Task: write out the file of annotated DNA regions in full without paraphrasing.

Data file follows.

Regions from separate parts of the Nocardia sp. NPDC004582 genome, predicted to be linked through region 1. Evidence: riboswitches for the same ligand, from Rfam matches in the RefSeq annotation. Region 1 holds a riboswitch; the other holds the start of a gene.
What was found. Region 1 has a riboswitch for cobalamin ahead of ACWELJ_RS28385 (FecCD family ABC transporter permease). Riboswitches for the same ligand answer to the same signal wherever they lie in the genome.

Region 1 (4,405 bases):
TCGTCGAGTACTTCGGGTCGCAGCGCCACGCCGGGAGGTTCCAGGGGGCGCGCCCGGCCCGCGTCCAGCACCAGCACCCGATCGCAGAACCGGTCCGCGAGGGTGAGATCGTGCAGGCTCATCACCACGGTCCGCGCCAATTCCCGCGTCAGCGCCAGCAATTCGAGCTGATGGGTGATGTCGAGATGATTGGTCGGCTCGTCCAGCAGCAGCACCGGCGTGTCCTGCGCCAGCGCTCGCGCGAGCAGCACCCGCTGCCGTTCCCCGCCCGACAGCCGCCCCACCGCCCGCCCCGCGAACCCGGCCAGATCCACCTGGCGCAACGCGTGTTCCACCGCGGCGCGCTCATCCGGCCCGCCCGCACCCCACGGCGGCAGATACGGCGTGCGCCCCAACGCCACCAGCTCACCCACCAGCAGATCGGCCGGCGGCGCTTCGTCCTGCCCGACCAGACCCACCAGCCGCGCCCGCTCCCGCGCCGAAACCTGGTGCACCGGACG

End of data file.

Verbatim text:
Regions from separate parts of the Nocardia sp. NPDC004582 genome, predicted to be linked through region 1. Evidence: riboswitches for the same ligand, from Rfam matches in the RefSeq annotation. Region 1 holds a riboswitch; the other holds the start of a gene.
What was found. Region 1 has a riboswitch for cobalamin ahead of ACWELJ_RS28385 (FecCD family ABC transporter permease). Riboswitches for the same ligand answer to the same signal wherever they lie in the genome.

Region 1 (4,405 bases):
TCGTCGAGTACTTCGGGTCGCAGCGCCACGCCGGGAGGTTCCAGGGGGCGCGCCCGGCCCGCGTCCAGCACCAGCACCCGATCGCAGAACCGGTCCGCGAGGGTGAGATCGTGCAGGCTCATCACCACGGTCCGCGCCAATTCCCGCGTCAGCGCCAGCAATTCGAGCTGATGGGTGATGTCGAGATGATTGGTCGGCTCGTCCAGCAGCAGCACCGGCGTGTCCTGCGCCAGCGCTCGCGCGAGCAGCACCCGCTGCCGTTCCCCGCCCGACAGCCGCCCCACCGCCCGCCCCGCGAACCCGGCCAGATCCACCTGGCGCAACGCGTGTTCCACCGCGGCGCGCTCATCCGGCCCGCCCGCACCCCACGGCGGCAGATACGGCGTGCGCCCCAACGCCACCAGCTCACCCACCAGCAGATCGGCCGGCGGCGCTTCGTCCTGCCCGACCAGACCCACCAGCCGCGCCCGCTCCCGCGCCGAAACCTGGTGCACCGGACG